Wetteland doesn’t get caught up in numbers. He has no idea how many saves he had last year. All he said that matters about the 1996 season was that his team won the World Series.
Locally, Wetteland is expected to do it again.
Fans who ached through 16 blown saves last season and wasted leads in all three playoff losses to the Yankees are convinced he’s the missing piece to the puzzle. General manager Doug Melvin even called him that at the news conference announcing the signing.
Not enough pressure? The team sold more season-ticket packages the day after Wetteland signed than any other day in franchise history.
“Really?” he said, leaning back and rolling his eyes as if bowled over by the news. “It’s, uh, wonderful.”
While many players would either add to the hype or try dousing it, Wetteland shrugs and says he understands the expectations, realistic or not.
“I know what I expect of myself. Really, that’s the bottom line. That’s what I have to keep my focus on,” he said. “Those things are going to happen.
“I don’t want to lambaste that because that’s part of the beauty of baseball and big-time sports. Everybody has to have something to talk about,” said Wetteland, admitting he does the same about hockey.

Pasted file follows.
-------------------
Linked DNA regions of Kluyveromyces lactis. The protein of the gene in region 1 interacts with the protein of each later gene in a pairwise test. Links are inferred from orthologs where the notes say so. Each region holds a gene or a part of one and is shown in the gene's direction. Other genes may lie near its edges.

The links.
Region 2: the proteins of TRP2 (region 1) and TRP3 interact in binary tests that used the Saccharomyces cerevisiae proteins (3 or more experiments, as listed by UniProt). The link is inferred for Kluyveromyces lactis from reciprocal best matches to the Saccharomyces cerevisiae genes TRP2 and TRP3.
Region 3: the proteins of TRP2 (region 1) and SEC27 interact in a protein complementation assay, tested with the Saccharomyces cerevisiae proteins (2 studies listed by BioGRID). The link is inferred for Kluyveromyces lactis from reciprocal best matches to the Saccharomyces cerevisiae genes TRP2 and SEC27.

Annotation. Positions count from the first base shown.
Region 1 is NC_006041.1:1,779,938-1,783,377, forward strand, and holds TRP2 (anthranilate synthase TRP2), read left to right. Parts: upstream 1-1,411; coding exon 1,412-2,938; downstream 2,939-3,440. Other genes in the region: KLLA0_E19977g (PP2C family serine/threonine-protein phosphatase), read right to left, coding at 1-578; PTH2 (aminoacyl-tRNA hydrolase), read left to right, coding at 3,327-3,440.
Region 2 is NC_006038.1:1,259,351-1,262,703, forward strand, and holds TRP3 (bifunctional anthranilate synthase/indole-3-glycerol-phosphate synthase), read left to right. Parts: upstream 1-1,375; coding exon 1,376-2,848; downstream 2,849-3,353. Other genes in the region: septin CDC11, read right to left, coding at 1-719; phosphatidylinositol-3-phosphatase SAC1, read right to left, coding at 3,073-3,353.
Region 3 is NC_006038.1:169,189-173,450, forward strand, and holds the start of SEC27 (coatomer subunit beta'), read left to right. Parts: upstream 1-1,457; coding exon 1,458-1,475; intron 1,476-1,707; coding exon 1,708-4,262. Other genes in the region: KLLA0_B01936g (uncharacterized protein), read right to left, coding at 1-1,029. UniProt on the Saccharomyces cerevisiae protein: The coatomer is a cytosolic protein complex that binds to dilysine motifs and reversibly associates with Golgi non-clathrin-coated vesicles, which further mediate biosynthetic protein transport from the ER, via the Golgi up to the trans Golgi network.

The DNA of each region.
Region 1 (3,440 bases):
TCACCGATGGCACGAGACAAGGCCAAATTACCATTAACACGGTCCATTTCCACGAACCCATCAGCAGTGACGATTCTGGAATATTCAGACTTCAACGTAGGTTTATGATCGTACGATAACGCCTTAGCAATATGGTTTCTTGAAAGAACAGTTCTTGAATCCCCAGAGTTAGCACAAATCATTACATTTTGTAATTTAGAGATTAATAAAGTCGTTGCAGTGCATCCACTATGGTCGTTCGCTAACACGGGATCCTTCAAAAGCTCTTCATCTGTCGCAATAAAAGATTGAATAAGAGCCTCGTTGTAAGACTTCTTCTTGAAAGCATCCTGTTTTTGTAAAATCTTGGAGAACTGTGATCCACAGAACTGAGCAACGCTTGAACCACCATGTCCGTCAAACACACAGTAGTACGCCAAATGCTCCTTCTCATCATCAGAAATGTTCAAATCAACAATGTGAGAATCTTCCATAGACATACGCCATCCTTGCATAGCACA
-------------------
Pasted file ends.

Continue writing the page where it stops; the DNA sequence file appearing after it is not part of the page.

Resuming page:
Now that Wetteland has experienced the agony and ecstasy of a World Series, it’s almost expected that he’d have a burning desire to do it again.
But he said his intensity is no stronger than it was before last season.
“It’s not, because if it was, I would have to question where my head and heart were before,” Wetteland said. “I can’t imagine a player saying ‘Now, I really want it.’ Well, what were you doing all the other time?”
Wetteland isn’t all about deep thoughts. Like any closer, he has a zany side.
He’s been known to don hockey pads and in-line skates to swoosh through ballpark tunnels, slapping shots past invisible goalies in front of imaginary goals the rest of us see as walls.
And, there’s the hat. First slapped on in spring training, it survived the summer with a salty sweat ring above the brim. He refused to trade it in for a World Series model, instead agreeing to glue on a patch. The cap became a symbol and was even written up in fashion magazines.
Such a refreshing personality - especially one with a fastball in the high 90s and an uncanny ability to change speeds - will be welcome additions to Texas’ bullpen.
Practically the entire relief crew is new. Mike Henneman, Jeff Russell, Dennis Cook and Mike Stanton are all gone. Left-hander Ed Vosberg, the lone holdover, is among a pack vying for setup roles.
“The bullpen isn’t going to be the John Wetteland Show because I’m not going to allow it to get that way,” he said. “We’re a unit down there and every person is as important as the next.”
Yet, as the closer, Wetteland is willing to make sure everyone else stays in line.
“My attitude is that you lead by example,” Wetteland said. “A lot of people don’t need to be shown the ropes. Some do. That’s part of my job. If every one of us isn’t on the same page, then none of us benefit.”
Of course if someone isn’t on the same page, they’ll probably be forced to assume the position.